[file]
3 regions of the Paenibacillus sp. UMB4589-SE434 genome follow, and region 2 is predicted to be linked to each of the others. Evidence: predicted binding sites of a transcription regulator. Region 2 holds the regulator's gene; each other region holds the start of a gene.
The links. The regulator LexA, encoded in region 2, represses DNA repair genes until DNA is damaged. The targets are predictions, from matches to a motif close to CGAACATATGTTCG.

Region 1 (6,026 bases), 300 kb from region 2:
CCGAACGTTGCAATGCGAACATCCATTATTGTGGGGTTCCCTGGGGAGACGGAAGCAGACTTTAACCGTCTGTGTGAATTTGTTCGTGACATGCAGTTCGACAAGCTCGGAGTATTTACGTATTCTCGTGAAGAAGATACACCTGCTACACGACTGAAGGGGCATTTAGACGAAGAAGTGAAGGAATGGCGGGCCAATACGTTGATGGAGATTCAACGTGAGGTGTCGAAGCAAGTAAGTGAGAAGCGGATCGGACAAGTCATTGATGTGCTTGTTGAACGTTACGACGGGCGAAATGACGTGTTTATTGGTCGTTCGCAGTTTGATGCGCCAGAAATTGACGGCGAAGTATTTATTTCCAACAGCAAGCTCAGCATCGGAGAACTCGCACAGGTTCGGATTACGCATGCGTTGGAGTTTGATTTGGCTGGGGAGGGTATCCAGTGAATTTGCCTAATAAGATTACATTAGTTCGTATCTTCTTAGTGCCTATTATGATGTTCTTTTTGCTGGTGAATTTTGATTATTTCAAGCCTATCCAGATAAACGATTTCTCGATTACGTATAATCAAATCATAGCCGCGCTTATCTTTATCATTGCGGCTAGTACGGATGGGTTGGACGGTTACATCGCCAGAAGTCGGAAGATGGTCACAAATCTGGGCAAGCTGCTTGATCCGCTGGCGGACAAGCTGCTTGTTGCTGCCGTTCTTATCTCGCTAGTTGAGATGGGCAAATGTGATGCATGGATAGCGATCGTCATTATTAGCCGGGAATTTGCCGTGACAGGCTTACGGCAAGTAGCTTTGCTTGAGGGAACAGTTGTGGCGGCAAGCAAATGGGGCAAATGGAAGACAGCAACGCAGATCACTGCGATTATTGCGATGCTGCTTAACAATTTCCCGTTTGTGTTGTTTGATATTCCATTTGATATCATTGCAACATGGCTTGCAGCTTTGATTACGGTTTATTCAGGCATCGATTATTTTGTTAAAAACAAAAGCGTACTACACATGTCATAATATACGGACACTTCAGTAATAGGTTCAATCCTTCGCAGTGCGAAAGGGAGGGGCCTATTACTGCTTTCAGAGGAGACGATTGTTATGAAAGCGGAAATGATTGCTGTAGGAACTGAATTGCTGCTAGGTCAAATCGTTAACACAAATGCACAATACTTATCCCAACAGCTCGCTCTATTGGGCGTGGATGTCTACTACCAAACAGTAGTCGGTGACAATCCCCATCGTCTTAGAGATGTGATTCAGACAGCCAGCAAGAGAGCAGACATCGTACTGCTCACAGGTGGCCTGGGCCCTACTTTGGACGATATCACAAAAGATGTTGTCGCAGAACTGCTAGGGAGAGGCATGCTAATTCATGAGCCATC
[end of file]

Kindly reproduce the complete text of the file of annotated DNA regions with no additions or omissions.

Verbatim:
3 regions of the Paenibacillus sp. UMB4589-SE434 genome follow, and region 2 is predicted to be linked to each of the others. Evidence: predicted binding sites of a transcription regulator. Region 2 holds the regulator's gene; each other region holds the start of a gene.
The links. The regulator LexA, encoded in region 2, represses DNA repair genes until DNA is damaged. The targets are predictions, from matches to a motif close to CGAACATATGTTCG.

Region 1 (6,026 bases), 300 kb from region 2:
CCGAACGTTGCAATGCGAACATCCATTATTGTGGGGTTCCCTGGGGAGACGGAAGCAGACTTTAACCGTCTGTGTGAATTTGTTCGTGACATGCAGTTCGACAAGCTCGGAGTATTTACGTATTCTCGTGAAGAAGATACACCTGCTACACGACTGAAGGGGCATTTAGACGAAGAAGTGAAGGAATGGCGGGCCAATACGTTGATGGAGATTCAACGTGAGGTGTCGAAGCAAGTAAGTGAGAAGCGGATCGGACAAGTCATTGATGTGCTTGTTGAACGTTACGACGGGCGAAATGACGTGTTTATTGGTCGTTCGCAGTTTGATGCGCCAGAAATTGACGGCGAAGTATTTATTTCCAACAGCAAGCTCAGCATCGGAGAACTCGCACAGGTTCGGATTACGCATGCGTTGGAGTTTGATTTGGCTGGGGAGGGTATCCAGTGAATTTGCCTAATAAGATTACATTAGTTCGTATCTTCTTAGTGCCTATTATGATGTTCTTTTTGCTGGTGAATTTTGATTATTTCAAGCCTATCCAGATAAACGATTTCTCGATTACGTATAATCAAATCATAGCCGCGCTTATCTTTATCATTGCGGCTAGTACGGATGGGTTGGACGGTTACATCGCCAGAAGTCGGAAGATGGTCACAAATCTGGGCAAGCTGCTTGATCCGCTGGCGGACAAGCTGCTTGTTGCTGCCGTTCTTATCTCGCTAGTTGAGATGGGCAAATGTGATGCATGGATAGCGATCGTCATTATTAGCCGGGAATTTGCCGTGACAGGCTTACGGCAAGTAGCTTTGCTTGAGGGAACAGTTGTGGCGGCAAGCAAATGGGGCAAATGGAAGACAGCAACGCAGATCACTGCGATTATTGCGATGCTGCTTAACAATTTCCCGTTTGTGTTGTTTGATATTCCATTTGATATCATTGCAACATGGCTTGCAGCTTTGATTACGGTTTATTCAGGCATCGATTATTTTGTTAAAAACAAAAGCGTACTACACATGTCATAATATACGGACACTTCAGTAATAGGTTCAATCCTTCGCAGTGCGAAAGGGAGGGGCCTATTACTGCTTTCAGAGGAGACGATTGTTATGAAAGCGGAAATGATTGCTGTAGGAACTGAATTGCTGCTAGGTCAAATCGTTAACACAAATGCACAATACTTATCCCAACAGCTCGCTCTATTGGGCGTGGATGTCTACTACCAAACAGTAGTCGGTGACAATCCCCATCGTCTTAGAGATGTGATTCAGACAGCCAGCAAGAGAGCAGACATCGTACTGCTCACAGGTGGCCTGGGCCCTACTTTGGACGATATCACAAAAGATGTTGTCGCAGAACTGCTAGGGAGAGGCATGCTAATTCATGAGCCATC